Just as global-scale changes in oxygen (or iron) were critical for the early biosphere, so too would have been global processes involving other key “biogenic” elements such as carbon (for which Dr. Bakes’ work provides insight) or nitrogen. Dr. Rocco Mancinelli, Dr. Amos Banin, Dr. David Summers, and Dr. Khare are pursuing coupled laboratory and field research to understand the partitioning of nitrogen on early Earth and on Mars between different possible reservoirs, and (at least for Earth) the abiotic to biotic transition in this cycling.
Dr. Banin has completed the analysis of soil samples from the Atacama desert, an extreme terrestrial environment with very low biological activity. Although not completely clear what properties of the soil and environment are the limiting factors for biology, these soils are nearly devoid of organic material and contain high levels of perchlorate. They have conducted a series of field experiments, which show that at the driest sites (e.g., Yungay) there is virtually no nitrogen cycling even when the samples are wetted. In a series of experiments in which they have searched for the nitrite reductase gene, a gene critical in denitrification, they have found none. They are currently planning a series of experiments to test the potential toxicity of the soil for nitrogen cycling microbes.
Dr. David Summers and Dr. Khare have experimentally verified that the abiotic fixation of NO to nitrite and nitrate would indeed occur, as had been postulated theoretically. It has been shown that two mechanisms exist for this fixation. One proceeds in the presence of liquid was and appears to be consistent with the proposed pathway through HNO. Another proceeds to NO2 in the absence of liquid water but, in the presence of absorbed water, the NO2 can be converted to nitric acid. Their study has expanded to include the study of the stable isotope fractionation and the effects of water layers on mineral surfaces. Specifically, analysis of the isotope fractionation in the reduction of nitrite to ammonia, which shows an average fractionation of -4 per mil. These experiments begin providing a different perspective into the astrobiologically important question of the fate of N on early Mars.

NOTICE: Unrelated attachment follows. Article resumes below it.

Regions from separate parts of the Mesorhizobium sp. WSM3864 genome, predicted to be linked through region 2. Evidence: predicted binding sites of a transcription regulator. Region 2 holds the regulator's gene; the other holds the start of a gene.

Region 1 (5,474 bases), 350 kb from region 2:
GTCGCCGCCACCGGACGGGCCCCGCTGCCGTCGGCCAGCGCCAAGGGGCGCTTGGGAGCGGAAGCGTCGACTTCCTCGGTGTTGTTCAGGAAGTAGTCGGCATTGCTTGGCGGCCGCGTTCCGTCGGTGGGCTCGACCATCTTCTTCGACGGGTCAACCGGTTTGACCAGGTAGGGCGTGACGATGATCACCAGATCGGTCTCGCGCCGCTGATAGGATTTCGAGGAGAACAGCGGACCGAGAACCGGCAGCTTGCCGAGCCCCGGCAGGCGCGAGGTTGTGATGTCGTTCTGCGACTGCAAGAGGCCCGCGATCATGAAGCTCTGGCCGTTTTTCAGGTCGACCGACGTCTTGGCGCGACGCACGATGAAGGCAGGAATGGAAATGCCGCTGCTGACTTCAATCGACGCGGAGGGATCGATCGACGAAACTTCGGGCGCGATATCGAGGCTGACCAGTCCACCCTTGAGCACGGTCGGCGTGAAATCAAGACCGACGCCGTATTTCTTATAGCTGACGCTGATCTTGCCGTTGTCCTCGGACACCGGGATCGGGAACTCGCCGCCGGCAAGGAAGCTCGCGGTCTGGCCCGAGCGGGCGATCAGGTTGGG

The work described so far examines the evolution of planetary surface habitability. With the recognition that a subsurface ocean likely exists on Jupiter’s moon Europa, we know that habitability in possibly entirely subsurface environments must also be explored. Dr. Cynthia Phillips, Dr. Christopher Chyba, and Mr. Kevin Hand (a Stanford PhD student advised by Dr. Chyba) are pursuing spacecraft data analysis and modeling to examine the geology of Europa and its implications for the free energy sources that would be needed to power a europan biosphere. Dr. Phillips and Dr. Chyba are continuing a survey of images of Europa to look for any changes that occurred due to geological activity during the Galileo mission, which if present would indicate active regions of the surface. We have completed a first-stage search of the Galileo Europa images to find overlapping images, and are continuing to work on improving our automated search method to make sure that we find all possible comparison images. We have processed a number of comparison pairs, and are currently working on automated techniques for speeding up the comparison process.
These results will be coupled with the results of low-temperature laboratory experiments to make predictions about the possible abundance and survivability of any oceanic biomarkers that might reach Europa’s surface through active geology, with implications for the astrobiological exploration of Europa from either an orbiter or a surface lander. Mr. Kevin Hand, in collaboration with Dr. Robert Carlson and Dr. Chyba, is pursuing this research in Dr. Carlson’s laboratory at the Jet Propulsion Laboratory. Dr. Max Bernstein, in his laboratory at NASA Ames, is performing lab measurements to enable the detection of signs of life and the discrimination between these and false biomarkers have measured IR spectra of Nitrogen Heterocycles, the class of compounds found in meteorites that include nucleobases. Dr. Bernstein has been concentrating on the kind of conditions found on icy outer Solar System bodies such as Europa and has found good agreement between theoretical prediction and experimental observation. Ultimately the behavior—and detectability—of such compounds under europan conditions will also be determined.
Dr. Peter Backus, Dr. Jill Tarter, and Dr. Mancinelli just completed the first workshop that examines the prospects that planets orbiting dwarf M stars are habitable for either microscopic or complex life. Thirty scientists from nineteen institutions in the US and UK participated. Thirteen of the participants were from six other NAI Teams. Results of the workshop are reported in a paper submitted to the journal Astrobiology. The results of the first of two workshops suggest that from the data we have there is no reson to preclude that life cannot evolve on a planet orbiting a dwarf M-star.
Education and public outreach are major and integral parts of the work of the SETI Institute’s NAI team.